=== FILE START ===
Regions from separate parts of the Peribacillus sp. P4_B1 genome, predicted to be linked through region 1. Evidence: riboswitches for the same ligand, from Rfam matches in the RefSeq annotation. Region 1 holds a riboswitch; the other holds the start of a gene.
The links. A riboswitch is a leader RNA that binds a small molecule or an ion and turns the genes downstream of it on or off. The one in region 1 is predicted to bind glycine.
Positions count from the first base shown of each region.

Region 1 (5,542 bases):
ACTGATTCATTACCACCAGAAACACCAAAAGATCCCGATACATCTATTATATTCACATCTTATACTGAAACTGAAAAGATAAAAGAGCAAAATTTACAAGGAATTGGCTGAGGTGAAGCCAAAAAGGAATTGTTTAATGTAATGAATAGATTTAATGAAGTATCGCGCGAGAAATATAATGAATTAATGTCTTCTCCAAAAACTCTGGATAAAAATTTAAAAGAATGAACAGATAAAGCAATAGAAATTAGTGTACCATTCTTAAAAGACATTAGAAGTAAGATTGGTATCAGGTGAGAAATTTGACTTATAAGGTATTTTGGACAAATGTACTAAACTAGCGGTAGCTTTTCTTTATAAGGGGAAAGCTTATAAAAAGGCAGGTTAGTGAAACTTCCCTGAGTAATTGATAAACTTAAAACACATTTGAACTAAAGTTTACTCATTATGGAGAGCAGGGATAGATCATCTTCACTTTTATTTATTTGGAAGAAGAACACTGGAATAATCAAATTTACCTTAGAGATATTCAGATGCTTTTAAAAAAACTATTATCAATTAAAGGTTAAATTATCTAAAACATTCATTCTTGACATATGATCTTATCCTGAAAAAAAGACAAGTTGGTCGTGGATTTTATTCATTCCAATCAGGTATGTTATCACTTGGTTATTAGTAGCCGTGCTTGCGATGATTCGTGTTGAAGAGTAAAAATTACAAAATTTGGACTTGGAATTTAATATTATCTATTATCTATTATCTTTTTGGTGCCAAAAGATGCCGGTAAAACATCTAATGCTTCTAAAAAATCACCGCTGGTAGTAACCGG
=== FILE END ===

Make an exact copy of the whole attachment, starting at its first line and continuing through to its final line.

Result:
Regions from separate parts of the Peribacillus sp. P4_B1 genome, predicted to be linked through region 1. Evidence: riboswitches for the same ligand, from Rfam matches in the RefSeq annotation. Region 1 holds a riboswitch; the other holds the start of a gene.
The links. A riboswitch is a leader RNA that binds a small molecule or an ion and turns the genes downstream of it on or off. The one in region 1 is predicted to bind glycine.
Positions count from the first base shown of each region.

Region 1 (5,542 bases):
ACTGATTCATTACCACCAGAAACACCAAAAGATCCCGATACATCTATTATATTCACATCTTATACTGAAACTGAAAAGATAAAAGAGCAAAATTTACAAGGAATTGGCTGAGGTGAAGCCAAAAAGGAATTGTTTAATGTAATGAATAGATTTAATGAAGTATCGCGCGAGAAATATAATGAATTAATGTCTTCTCCAAAAACTCTGGATAAAAATTTAAAAGAATGAACAGATAAAGCAATAGAAATTAGTGTACCATTCTTAAAAGACATTAGAAGTAAGATTGGTATCAGGTGAGAAATTTGACTTATAAGGTATTTTGGACAAATGTACTAAACTAGCGGTAGCTTTTCTTTATAAGGGGAAAGCTTATAAAAAGGCAGGTTAGTGAAACTTCCCTGAGTAATTGATAAACTTAAAACACATTTGAACTAAAGTTTACTCATTATGGAGAGCAGGGATAGATCATCTTCACTTTTATTTATTTGGAAGAAGAACACTGGAATAATCAAATTTACCTTAGAGATATTCAGATGCTTTTAAAAAAACTATTATCAATTAAAGGTTAAATTATCTAAAACATTCATTCTTGACATATGATCTTATCCTGAAAAAAAGACAAGTTGGTCGTGGATTTTATTCATTCCAATCAGGTATGTTATCACTTGGTTATTAGTAGCCGTGCTTGCGATGATTCGTGTTGAAGAGTAAAAATTACAAAATTTGGACTTGGAATTTAATATTATCTATTATCTATTATCTTTTTGGTGCCAAAAGATGCCGGTAAAACATCTAATGCTTCTAAAAAATCACCGCTGGTAGTAACCGG